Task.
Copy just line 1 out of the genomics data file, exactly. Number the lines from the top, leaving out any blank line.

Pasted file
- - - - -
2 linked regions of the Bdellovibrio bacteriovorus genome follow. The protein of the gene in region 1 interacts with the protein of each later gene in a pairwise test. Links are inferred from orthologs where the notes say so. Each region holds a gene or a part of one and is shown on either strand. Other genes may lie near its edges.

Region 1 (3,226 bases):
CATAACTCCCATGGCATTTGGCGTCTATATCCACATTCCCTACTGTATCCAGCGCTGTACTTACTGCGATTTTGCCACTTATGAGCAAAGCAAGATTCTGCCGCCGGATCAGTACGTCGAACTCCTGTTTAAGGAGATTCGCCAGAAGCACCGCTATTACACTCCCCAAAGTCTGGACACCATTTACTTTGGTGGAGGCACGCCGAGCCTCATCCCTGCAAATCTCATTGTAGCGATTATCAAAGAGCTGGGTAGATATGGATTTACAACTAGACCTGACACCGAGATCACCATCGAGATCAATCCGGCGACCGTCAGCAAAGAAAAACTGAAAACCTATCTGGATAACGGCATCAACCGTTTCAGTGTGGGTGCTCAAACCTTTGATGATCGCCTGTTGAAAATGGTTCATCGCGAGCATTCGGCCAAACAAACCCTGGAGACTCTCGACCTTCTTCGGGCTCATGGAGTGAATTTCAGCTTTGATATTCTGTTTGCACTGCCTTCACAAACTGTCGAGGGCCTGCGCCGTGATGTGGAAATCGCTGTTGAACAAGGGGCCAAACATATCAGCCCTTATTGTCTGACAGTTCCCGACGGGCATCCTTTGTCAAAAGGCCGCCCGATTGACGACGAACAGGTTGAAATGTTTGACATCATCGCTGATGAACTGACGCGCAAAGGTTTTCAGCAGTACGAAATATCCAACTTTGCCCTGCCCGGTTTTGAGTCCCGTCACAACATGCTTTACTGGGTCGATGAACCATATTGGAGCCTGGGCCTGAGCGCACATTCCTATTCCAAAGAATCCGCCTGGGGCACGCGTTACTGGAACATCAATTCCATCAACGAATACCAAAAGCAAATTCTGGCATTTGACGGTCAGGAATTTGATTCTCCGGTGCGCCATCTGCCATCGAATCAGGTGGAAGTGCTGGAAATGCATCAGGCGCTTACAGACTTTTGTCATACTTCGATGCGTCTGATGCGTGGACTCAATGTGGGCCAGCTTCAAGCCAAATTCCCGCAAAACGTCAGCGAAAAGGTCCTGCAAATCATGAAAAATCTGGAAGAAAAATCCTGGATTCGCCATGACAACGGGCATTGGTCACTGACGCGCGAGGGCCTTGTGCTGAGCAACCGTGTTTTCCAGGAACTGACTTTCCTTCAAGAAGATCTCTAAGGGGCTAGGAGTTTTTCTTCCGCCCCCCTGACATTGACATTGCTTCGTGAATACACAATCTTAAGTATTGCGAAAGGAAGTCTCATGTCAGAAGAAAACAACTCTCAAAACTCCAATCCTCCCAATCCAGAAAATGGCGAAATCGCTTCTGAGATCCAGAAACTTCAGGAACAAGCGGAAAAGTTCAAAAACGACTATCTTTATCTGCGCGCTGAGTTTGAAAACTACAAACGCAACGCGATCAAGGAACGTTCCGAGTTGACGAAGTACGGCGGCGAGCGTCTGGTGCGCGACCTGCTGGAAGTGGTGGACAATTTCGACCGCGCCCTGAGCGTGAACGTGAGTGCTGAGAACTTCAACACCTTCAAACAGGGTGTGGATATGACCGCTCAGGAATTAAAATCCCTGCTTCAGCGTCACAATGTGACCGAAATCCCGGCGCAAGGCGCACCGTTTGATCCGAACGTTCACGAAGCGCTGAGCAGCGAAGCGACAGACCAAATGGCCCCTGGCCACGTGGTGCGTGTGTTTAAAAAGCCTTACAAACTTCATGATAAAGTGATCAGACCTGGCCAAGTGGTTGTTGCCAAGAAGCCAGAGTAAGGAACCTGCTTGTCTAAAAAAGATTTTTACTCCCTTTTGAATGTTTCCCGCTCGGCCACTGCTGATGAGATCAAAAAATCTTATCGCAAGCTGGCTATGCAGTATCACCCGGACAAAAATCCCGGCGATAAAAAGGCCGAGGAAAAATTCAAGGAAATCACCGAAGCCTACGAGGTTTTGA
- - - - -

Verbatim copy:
2 linked regions of the Bdellovibrio bacteriovorus genome follow. The protein of the gene in region 1 interacts with the protein of each later gene in a pairwise test. Links are inferred from orthologs where the notes say so. Each region holds a gene or a part of one and is shown on either strand. Other genes may lie near its edges.